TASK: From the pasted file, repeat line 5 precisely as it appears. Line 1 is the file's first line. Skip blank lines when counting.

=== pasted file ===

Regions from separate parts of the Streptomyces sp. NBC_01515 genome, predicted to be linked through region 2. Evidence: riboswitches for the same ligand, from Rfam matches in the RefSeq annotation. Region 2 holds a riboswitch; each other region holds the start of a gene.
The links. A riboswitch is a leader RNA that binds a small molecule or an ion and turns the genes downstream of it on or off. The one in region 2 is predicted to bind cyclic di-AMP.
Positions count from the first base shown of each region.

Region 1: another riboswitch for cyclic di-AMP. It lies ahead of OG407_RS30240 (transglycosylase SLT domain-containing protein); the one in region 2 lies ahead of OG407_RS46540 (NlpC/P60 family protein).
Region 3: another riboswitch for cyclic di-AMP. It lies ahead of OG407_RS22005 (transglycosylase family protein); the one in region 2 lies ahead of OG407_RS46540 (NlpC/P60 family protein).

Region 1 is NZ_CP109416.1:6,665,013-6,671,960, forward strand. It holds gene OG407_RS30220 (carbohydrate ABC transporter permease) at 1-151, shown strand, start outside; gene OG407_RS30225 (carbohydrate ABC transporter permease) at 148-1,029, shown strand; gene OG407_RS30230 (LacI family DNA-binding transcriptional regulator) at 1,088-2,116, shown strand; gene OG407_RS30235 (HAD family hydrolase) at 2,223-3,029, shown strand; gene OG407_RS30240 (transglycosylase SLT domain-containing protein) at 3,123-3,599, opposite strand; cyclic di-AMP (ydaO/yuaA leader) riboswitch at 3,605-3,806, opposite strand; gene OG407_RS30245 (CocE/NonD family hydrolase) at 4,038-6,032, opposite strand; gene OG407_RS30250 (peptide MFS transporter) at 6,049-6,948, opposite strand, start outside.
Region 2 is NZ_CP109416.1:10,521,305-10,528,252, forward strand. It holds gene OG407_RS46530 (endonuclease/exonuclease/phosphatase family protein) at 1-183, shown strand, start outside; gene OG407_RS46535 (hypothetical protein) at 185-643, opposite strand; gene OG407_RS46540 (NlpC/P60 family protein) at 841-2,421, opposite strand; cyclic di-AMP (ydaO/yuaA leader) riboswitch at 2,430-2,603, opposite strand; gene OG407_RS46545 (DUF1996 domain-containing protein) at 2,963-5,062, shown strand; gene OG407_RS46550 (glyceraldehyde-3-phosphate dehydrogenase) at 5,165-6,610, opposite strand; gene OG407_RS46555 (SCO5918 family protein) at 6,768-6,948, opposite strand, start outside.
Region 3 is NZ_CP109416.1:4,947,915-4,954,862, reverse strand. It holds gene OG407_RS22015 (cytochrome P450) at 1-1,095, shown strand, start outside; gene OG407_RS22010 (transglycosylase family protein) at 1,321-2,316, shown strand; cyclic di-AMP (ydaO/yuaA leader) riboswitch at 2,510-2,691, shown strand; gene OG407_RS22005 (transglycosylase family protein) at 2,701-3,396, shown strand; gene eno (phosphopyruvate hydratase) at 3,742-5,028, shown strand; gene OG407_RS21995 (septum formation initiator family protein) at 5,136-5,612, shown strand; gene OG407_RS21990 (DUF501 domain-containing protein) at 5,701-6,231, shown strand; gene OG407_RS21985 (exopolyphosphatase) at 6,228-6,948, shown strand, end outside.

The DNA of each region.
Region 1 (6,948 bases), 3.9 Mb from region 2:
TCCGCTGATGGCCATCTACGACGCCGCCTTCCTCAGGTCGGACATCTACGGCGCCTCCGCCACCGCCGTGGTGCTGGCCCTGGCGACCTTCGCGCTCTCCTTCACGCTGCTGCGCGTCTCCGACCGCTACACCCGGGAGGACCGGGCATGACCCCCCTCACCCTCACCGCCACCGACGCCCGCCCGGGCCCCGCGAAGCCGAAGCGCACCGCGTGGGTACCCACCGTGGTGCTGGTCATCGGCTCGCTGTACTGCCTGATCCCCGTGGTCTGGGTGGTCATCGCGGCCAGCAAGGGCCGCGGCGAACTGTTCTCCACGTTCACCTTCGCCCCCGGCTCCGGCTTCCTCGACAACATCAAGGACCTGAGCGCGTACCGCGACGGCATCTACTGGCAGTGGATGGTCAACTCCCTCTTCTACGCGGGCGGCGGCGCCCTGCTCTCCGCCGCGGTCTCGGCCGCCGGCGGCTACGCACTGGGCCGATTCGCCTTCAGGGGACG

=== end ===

Region 3: another riboswitch for cyclic di-AMP. It lies ahead of OG407_RS22005 (transglycosylase family protein); the one in region 2 lies ahead of OG407_RS46540 (NlpC/P60 family protein).